EDU 507 Advocacy & Student Support (3)
Enhanced understanding of the needs of urban youth and the role of the educator in reaching and teaching each student; proven methodologies for influencing and encouraging students who may see little future for themselves in school or in life, including such critical elements of student advocacy and transformational support as mentorship, accountability, and relationship building; develop a future focus with students and establish college, training, and career plans to inspire and support students in believing in their own abilities and future.
EDU 550 Practicum in Education I (3)
Supervised and mentored field experience in elementary, secondary, and college education contexts.
EDU 551 Practicum in Education II (3)
Advanced supervised/mentored field experience in elementary, secondary, and college education contexts.
ENG 099 Developmental Writing Skills (3)
Basic grammar & writing skills: sentence, paragraph & essay structure. Does not count toward graduation.
ENG 101 English Composition I (3)
Effective communication through rhetoric, argumentation, vocabulary, and intensive writing projects, utilizing English grammar, correct English usage, sentences, parts of speech, tense, punctuation and capitalization. Prerequisite: Meet placement criteria or ENG 099.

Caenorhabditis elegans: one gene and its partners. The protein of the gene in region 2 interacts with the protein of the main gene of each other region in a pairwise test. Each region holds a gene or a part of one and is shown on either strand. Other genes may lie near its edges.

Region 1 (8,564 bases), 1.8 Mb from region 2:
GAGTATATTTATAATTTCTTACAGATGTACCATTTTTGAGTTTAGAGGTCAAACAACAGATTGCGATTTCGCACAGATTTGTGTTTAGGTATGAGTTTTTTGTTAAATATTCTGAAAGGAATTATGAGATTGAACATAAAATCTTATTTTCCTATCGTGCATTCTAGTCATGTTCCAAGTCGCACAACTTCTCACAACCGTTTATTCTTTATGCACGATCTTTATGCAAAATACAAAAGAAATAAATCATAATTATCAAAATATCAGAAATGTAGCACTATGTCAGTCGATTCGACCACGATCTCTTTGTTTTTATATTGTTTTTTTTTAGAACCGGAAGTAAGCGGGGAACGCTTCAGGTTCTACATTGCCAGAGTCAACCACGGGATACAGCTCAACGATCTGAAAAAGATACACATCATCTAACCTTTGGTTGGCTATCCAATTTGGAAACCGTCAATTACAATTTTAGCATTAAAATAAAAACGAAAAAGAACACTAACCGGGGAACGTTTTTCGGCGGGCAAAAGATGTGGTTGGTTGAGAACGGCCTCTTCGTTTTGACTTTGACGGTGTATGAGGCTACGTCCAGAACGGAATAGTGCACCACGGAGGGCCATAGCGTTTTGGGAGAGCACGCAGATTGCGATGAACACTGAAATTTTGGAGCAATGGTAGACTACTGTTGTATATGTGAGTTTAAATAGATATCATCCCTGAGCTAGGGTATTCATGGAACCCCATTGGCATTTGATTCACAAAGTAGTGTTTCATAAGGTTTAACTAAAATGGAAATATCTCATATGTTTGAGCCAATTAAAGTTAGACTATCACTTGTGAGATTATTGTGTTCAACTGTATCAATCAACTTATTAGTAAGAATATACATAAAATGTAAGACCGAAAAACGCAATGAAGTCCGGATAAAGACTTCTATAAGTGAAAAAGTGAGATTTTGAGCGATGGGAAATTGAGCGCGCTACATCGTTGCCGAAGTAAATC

ENG 102 English Composition II (3)
Sequential course to provide intensive consideration of essay development and to introduce procedures and techniques in preparing the referenced paper. Prerequisite: ENG 101.
ENG 111 Composition and Rhetoric (3)
Analysis of selected speeches and writing for effective oral communication, with demonstration of delivery of the written word.
FAMILY SYSTEMS THERAPY (FST)
FST 501 Marriage and Family Systems I (3)
Analysis of the cybernetics of marriage and family systems for the purpose of therapeutic interventions including counseling, therapy, or education. It provides a general theoretical construct of Family Systems.